Photo: Street scenes around Sakhon Nakhon.

Introduction

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The obscure Northeast Thai province of Sakhon Nakhon is best known among Thais as the stomping grounds of several 20th-century forest meditation monks believed to have been enlightened. The very few foreign travellers who make a stop in the eponymous capital city will find a few intriguing temples and markets amid the low-key lanes.



A Khmer settlement first appeared along the southern bank of Nong Han Lake around the 10th century, evidenced by ancient ruins in surprisingly good shape at Phra That Cheng Weng and Phra That Dum. Both of these are located just outside of present-day Sakhon Nakhon, and the former contains several impressive lintels.

Glimmers of the past. Photo taken in or around Sakhon Nakhon, Thailand by David Luekens.

Glimmers of the past. Photo: David Luekens

The town later became part of the Lan Xiang Kingdom, which ruled over most of present-day Laos and Northeast Thailand from the 14th century until the Siamese took control in the late 1700s. As with most of Isaan, variations on the Lao language, cuisine and customs have survived in Sakhon Nakhon. The city also hosts one of Thailand’s largest Vietnamese-Thai communities, including many who practice the Catholic faith. Just west of town, a huge domed archdiocese exemplifies the prominence of Christianity in the area.

Sakhon Nakhon was the final resting place of Ajahn Mun, the late Buddhist monk who spent his entire ordained life travelling vast distances on foot, practicing extreme austerities and meditating in cemeteries, caves and forests. Today he is considered a fully enlightened arahant who was the driving force behind the revitalisation of the Thai Forest Tradition. His legacy can be experienced at a museum and shrine at Wat Pa Sutthawat.

Old and new. Photo taken in or around Sakhon Nakhon, Thailand by David Luekens.

Old and new. Photo: David Luekens

A couple of other revered forest monks who travelled with Ajahn Mun were also cremated in Sakhon Nakhon province. Ajahn Wan is honoured at Wat Tham Phuang in the town of Sawang Daen Din, while Ajahn Fan was laid to rest at Wat Pa Udom Somphon in Phanna Nikhom district. If you have a particular interest in the Thai Forest Tradition, any bus to Udon Thani can drop you off near both temples.

Decorated with lotuses and containing several islets, Nong Han Lake is one of the largest bodies of fresh water in Isaan. It’s also a notorious breeding ground for a microscopic parasite, or fluke, that thrives in the local marine life. Traditional Isaan dishes made with raw fish, like koi pla, have been blamed for an extremely high rate of liver cancer across the region — and especially in Sakhon Nakhon. A boat ride on the lake isn’t a bad idea, but swim at your own risk!

One of the region’s largest parasite infested lakes. Photo taken in or around Sakhon Nakhon, Thailand by David Luekens.

One of the region’s largest parasite infested lakes. Photo: David Luekens

The Phu Phan mountains run through the western and southern parts of the province and are protected as part of three minor national parks: Phu Phan, Phu Pha Lek and Phu Pha Yon. We haven’t made it to these, but we’ve heard they contain a handful of waterfalls, viewpoints and 3,000-year-old rock paintings. The mountains were used during the Second World War as a hideout for the Seri Thai (Free Thai) movement, which actively opposed Thailand’s alliance to Japan, and later for the Thai Communist Party.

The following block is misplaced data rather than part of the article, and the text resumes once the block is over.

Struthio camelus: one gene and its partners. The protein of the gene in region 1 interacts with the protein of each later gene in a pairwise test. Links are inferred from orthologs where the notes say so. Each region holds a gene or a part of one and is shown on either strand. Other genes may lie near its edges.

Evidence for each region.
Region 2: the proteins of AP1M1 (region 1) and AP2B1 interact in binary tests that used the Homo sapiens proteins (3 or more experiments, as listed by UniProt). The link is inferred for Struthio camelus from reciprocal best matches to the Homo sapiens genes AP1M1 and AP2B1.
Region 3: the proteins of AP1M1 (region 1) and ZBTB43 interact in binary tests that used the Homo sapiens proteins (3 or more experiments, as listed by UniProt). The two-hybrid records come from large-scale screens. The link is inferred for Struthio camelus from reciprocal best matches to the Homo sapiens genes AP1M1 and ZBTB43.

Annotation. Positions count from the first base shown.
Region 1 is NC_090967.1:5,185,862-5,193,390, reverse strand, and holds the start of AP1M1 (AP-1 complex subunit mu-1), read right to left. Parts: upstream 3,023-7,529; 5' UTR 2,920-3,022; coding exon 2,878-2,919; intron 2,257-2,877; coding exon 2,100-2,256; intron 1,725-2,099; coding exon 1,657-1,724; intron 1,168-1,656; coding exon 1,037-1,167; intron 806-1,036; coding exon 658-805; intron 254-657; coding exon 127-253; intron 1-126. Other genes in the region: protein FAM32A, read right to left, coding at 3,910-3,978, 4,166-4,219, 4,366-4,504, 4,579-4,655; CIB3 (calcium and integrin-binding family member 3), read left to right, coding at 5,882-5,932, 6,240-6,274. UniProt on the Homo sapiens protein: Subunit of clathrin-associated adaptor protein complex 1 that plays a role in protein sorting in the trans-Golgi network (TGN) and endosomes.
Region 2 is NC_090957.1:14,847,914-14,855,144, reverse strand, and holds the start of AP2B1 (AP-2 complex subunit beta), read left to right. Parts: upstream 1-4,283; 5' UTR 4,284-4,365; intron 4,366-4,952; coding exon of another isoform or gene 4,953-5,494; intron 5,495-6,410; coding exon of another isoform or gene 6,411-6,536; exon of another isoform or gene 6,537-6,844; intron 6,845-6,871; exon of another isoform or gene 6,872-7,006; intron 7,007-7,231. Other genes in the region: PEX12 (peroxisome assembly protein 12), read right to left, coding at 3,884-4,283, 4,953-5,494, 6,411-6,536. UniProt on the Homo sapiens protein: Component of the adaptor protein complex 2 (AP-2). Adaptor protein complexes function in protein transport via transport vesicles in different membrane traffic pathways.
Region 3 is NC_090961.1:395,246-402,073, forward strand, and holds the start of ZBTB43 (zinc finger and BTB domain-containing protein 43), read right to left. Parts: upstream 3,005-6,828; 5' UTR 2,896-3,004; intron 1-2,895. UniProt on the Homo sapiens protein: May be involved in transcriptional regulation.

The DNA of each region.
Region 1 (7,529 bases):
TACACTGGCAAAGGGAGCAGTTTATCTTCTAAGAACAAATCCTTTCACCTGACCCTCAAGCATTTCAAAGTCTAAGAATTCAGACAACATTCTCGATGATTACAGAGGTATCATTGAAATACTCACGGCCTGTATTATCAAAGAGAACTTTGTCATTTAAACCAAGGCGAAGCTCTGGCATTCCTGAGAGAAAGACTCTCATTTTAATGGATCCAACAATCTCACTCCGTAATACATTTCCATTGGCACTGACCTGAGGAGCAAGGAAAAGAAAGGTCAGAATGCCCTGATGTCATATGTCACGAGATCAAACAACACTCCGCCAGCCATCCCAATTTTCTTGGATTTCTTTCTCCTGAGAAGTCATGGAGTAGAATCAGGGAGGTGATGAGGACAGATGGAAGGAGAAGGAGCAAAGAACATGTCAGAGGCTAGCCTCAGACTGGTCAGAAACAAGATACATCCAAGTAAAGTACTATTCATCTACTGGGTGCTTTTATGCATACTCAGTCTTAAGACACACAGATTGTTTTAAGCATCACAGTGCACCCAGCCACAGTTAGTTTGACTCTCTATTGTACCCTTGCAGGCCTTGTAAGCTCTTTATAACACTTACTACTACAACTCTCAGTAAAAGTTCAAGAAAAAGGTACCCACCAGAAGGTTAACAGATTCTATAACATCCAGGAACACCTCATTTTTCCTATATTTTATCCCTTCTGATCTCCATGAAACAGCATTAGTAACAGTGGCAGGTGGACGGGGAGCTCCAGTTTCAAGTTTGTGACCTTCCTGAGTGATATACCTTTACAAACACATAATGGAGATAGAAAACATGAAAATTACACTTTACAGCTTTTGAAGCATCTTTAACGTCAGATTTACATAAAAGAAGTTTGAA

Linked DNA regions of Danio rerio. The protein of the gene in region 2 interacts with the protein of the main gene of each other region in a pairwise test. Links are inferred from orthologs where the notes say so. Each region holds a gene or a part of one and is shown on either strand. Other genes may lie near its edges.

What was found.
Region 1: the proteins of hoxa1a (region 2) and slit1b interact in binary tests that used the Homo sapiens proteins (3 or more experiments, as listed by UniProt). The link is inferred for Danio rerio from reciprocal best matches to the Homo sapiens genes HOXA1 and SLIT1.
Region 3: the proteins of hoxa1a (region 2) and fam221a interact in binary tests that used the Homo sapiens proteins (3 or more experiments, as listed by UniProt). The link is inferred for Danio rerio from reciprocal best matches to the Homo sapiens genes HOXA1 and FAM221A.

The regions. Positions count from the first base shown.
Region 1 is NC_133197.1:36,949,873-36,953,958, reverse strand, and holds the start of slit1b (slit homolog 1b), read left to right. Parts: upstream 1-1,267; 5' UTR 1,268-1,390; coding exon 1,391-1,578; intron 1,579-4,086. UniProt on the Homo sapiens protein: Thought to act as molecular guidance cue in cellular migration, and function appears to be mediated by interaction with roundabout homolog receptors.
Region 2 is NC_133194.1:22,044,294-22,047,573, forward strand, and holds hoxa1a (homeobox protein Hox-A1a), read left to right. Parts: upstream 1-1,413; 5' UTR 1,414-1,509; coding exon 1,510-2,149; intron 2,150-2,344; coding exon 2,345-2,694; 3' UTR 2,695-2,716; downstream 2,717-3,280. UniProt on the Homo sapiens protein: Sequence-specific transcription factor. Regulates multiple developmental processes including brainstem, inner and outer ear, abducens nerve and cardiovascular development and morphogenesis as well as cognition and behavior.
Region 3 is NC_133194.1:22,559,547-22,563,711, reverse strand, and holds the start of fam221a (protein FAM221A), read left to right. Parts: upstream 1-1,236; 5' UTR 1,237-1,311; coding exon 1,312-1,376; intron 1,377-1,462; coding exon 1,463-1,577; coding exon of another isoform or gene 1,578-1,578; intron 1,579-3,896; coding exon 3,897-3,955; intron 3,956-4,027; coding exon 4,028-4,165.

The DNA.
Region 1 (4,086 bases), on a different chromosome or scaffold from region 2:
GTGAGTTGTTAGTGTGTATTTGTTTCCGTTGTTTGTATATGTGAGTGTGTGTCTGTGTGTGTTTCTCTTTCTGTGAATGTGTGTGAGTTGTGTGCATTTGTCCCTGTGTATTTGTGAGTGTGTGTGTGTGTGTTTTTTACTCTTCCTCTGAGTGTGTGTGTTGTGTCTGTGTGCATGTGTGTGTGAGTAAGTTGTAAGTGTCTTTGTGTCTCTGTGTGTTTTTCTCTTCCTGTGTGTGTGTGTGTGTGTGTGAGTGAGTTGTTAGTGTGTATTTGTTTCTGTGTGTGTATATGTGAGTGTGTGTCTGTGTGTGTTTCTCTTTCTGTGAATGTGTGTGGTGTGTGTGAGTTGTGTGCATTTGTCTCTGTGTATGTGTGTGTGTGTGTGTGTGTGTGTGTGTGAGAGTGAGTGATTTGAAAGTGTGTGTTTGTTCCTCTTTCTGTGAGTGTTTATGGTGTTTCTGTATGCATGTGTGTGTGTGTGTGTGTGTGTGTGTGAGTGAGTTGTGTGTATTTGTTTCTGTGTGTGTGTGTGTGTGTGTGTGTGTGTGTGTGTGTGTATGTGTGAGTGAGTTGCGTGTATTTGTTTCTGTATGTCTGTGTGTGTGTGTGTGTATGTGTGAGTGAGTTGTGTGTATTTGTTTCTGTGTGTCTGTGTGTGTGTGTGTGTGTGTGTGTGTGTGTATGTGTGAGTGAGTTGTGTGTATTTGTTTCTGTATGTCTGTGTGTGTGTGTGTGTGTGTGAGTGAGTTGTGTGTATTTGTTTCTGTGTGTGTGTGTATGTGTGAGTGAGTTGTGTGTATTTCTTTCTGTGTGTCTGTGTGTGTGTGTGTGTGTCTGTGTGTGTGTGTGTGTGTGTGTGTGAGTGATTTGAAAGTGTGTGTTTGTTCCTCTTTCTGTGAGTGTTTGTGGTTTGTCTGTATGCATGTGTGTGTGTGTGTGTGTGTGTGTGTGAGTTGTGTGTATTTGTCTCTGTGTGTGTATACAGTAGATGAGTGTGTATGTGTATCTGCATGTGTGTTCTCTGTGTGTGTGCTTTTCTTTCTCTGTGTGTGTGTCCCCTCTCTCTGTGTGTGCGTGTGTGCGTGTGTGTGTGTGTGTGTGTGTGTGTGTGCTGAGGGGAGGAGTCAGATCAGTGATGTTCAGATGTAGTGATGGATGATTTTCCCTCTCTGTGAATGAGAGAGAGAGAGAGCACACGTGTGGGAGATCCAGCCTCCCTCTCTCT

Held annually in October to mark the end of the Buddhist rains retreat, or Awk Phansa, the city’s biggest festival is marked by an elaborate procession of floats displaying large Thai-style “castles” crafted from beeswax. This has turned Sakhon into something of a rival of Ubon Ratchathani, which celebrates its older wax sculpture festival to mark the beginning of the rains retreat in July.




Orientation
Located west of Nakhon Phanom and east of Udon Thani in upper Isaan, Sakhon Nakhon sees very few foreign travellers. You’ll find no traveller-oriented guesthouses and virtually no tourism infrastructure. English is not widely spoken and the available accommodation is on the dismal side. A stop here can be rewarding if you want to jump way off the typical tourist track, but it will be challenging if you don’t speak basic Thai. A phrasebook can help.

Time to eat again? Ok! Photo taken in or around Sakhon Nakhon, Thailand by David Luekens.

Time to eat again? Ok! Photo: David Luekens

Home to around 70,000 people, Sakhon Nakhon’s provincial capital feels much like a small town in many places. The most interesting area is within walking distance of Nong Han Lake, which can be accessed via a series of parks just east of Wat Phra That Choeng Chum, a historic temple located on Rueang Sawat Road. West of that, many century-old wooden houses and minor temples are found amid a web of narrow streets.

Rat Phatthana Road runs north-to-south to the west of town and is a centre of local commerce with a few good restaurants. Sakhon Nakhon’s municipal fresh market covers a huge area downtown, between Pracha Rat, Suk Kasem and Rop Mueang roads. Just east of that is a large Big C shopping centre, which looms to the north of a sprawling outdoor clothing market and the city’s largest night food market on Khu Mueang Road.

Sakhon Nakhon Hospital is located in the southeastern corner of town on at the end of Charoen Mueang Road. The smaller Rak Sakon Hospital is more centrally located on Rop Mueang Road, just south of the Dusit Hotel. The police station is found far to the southwest on Suk Kasem Road. ATMs and bank branches are available in many parts of the city, including at Big C and on Rat Phatthana Road.

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